Senator Rand Paul, speaking before the Senate on Wednesday says: “If you don’t have a right to trial by jury, you do not have due process. You do not have a Constitution. What are you fighting against and for if you throw the Constitution out? When zealots of the government arrest suspects or radicals without warrants, hold them without trial, deny them access to counsel or admission of bail, we have shorn the Bill of Rights of its sanctity.”
Earlier this month we learned that Sen. Paul was planning to force a vote on an amendment to protect the rights of American citizens detained under the controversial 2012 National Defense Authorization Act (NDAA).
The NDAA is a federal law that is passed every year, specifying the budget and expenditures of the US Department of Defense, although each year’s act also includes other provisions. The explosive 2011-2012 NDAA bill included a wildly unpopular clause in Section 1021 which provided for the indefinite detention without trial of American citizens judged to be involved in terrorism or “belligerent acts” against the US.
Sen. Paul has been a vocal opponent of the indefinite detention clause in the 2011-2012 NDAA bill, lamenting what he considers “Orwellian” developments and staunchly defending the right of all American citizens to a jury trial. For two weeks he has been threatening to put the 2013 NDAA bill on hold unless he was granted a vote on his amendment to restore the jury trial rights of Americans in military detention.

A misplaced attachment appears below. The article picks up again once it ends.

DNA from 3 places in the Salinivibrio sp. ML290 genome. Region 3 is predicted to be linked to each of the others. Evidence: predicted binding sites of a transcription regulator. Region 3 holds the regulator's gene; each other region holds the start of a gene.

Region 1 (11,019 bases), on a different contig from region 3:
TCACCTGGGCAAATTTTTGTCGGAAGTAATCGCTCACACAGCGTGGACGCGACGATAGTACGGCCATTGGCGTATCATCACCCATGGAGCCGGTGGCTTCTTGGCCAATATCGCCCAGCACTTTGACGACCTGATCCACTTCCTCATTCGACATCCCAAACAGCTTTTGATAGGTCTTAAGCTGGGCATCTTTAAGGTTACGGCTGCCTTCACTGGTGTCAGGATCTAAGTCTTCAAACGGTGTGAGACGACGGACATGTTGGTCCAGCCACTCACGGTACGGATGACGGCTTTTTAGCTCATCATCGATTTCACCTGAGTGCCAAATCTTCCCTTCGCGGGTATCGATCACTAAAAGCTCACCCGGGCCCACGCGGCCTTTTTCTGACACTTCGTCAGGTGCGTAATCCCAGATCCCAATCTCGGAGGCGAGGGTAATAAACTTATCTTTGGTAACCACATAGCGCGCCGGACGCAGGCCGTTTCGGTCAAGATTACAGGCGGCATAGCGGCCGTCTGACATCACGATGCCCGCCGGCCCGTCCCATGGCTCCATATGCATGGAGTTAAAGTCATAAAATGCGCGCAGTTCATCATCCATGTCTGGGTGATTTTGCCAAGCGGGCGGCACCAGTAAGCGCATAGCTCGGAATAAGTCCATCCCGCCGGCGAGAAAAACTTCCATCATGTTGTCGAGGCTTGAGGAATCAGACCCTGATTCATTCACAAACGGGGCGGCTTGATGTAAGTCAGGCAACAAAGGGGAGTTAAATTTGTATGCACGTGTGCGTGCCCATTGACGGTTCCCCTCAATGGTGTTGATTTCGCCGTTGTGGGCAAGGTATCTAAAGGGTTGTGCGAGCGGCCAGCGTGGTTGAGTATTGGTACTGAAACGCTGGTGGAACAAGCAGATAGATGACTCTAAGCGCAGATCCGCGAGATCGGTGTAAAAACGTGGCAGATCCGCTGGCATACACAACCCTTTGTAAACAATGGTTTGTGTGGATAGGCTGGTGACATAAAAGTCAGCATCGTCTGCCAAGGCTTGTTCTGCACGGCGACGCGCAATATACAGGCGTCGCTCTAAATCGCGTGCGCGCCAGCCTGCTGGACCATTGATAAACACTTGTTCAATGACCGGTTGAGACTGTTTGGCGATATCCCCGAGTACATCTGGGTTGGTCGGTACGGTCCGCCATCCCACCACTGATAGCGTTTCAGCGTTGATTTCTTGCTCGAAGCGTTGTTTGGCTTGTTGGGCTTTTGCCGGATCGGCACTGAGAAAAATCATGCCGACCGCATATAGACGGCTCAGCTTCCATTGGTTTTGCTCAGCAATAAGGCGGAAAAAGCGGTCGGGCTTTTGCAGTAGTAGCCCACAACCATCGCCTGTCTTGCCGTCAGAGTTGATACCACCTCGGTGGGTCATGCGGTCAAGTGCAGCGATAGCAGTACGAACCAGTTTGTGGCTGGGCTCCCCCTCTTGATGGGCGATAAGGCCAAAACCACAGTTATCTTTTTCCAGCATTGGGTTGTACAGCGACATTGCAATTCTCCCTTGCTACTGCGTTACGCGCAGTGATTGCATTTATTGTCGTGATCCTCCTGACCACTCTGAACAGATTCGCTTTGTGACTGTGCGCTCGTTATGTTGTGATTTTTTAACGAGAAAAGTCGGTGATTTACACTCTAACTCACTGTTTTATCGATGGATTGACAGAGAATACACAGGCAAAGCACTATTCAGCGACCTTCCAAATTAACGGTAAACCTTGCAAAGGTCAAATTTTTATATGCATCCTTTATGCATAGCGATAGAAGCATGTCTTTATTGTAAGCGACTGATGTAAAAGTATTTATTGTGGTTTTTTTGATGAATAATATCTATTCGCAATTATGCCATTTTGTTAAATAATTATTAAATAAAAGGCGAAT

Liberty activists were hoping that the massive public outcry which ensued following the passage of the 2011-2012 NDAA bill would pressure some Senators to swing over to Sen. Paul’s side. However, due to the fact that his colleagues in the Senate this lame-duck session were mostly supporters of last year’s NDAA bill, Sen. Paul’s chances of getting them to undo that legislation seemed slim.
On Wednesday evening, something different happened.
Rand Paul rose to speak in support of a different amendment. Amendment #3018 was sponsored by California Sen. Feinstein and Mike Lee of Utah. It provides that,
“an authorization to use military force, a declaration of war, or any similar authority shall not authorize the detention without charge or trial of a citizen or lawful permanent resident of the United States.”
And , would you believe it?, the Senate did something right. Albeit, it was merely an undoing (and, admittedly, a partial one) of something that was already horribly wrong. Nevertheless, it was a mighty demonstration of the power of the irate and tireless minority when the amendment passed the Senate just a few hours ago.
The vote was 67-29.
Full article: http://communities.w … definite-detention-/